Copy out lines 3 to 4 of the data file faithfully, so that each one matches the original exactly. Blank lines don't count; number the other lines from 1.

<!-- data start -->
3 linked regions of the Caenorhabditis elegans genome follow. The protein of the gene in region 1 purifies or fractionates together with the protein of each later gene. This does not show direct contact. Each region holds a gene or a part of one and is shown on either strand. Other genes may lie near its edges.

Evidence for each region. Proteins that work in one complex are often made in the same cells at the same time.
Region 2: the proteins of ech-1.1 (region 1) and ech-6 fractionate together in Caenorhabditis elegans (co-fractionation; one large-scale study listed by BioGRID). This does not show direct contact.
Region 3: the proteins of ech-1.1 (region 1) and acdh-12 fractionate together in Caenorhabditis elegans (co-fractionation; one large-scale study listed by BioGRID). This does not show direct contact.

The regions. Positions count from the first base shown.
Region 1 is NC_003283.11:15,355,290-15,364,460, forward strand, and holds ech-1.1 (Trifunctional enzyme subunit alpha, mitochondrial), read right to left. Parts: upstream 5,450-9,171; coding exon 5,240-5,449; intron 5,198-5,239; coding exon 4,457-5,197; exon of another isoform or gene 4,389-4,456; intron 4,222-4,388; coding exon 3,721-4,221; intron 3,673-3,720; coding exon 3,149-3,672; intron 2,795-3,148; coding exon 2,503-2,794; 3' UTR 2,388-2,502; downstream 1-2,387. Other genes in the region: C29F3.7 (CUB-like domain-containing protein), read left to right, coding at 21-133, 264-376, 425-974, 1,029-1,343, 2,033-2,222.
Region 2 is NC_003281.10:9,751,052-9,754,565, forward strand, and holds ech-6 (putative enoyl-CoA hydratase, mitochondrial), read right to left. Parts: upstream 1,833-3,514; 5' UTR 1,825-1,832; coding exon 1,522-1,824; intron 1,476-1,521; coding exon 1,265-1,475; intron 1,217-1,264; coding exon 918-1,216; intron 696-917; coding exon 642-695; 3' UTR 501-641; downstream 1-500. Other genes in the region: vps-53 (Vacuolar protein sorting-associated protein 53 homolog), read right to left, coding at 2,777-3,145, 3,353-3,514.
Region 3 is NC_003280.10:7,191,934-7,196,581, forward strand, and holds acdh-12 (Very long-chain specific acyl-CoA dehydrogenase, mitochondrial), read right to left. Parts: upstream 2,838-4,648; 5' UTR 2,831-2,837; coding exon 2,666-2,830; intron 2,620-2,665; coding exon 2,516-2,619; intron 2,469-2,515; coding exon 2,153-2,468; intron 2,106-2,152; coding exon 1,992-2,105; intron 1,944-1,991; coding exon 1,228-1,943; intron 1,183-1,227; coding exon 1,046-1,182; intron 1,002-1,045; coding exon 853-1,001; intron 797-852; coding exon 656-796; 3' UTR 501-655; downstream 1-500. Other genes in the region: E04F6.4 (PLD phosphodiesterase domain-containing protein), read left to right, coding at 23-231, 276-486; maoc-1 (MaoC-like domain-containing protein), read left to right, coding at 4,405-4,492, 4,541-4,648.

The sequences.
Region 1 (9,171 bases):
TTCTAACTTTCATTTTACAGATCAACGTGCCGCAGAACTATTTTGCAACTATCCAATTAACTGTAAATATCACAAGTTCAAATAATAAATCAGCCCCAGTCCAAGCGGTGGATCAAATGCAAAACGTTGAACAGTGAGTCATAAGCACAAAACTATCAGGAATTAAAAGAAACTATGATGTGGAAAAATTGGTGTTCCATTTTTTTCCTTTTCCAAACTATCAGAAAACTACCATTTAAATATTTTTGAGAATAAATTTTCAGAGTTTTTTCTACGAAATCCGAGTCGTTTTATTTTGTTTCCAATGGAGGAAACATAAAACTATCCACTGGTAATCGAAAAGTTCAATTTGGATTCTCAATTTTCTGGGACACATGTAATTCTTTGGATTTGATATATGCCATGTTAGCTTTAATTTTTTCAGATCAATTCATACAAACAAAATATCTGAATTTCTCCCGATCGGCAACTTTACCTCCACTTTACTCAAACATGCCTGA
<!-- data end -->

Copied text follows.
Region 2: the proteins of ech-1.1 (region 1) and ech-6 fractionate together in Caenorhabditis elegans (co-fractionation; one large-scale study listed by BioGRID). This does not show direct contact.
Region 3: the proteins of ech-1.1 (region 1) and acdh-12 fractionate together in Caenorhabditis elegans (co-fractionation; one large-scale study listed by BioGRID). This does not show direct contact.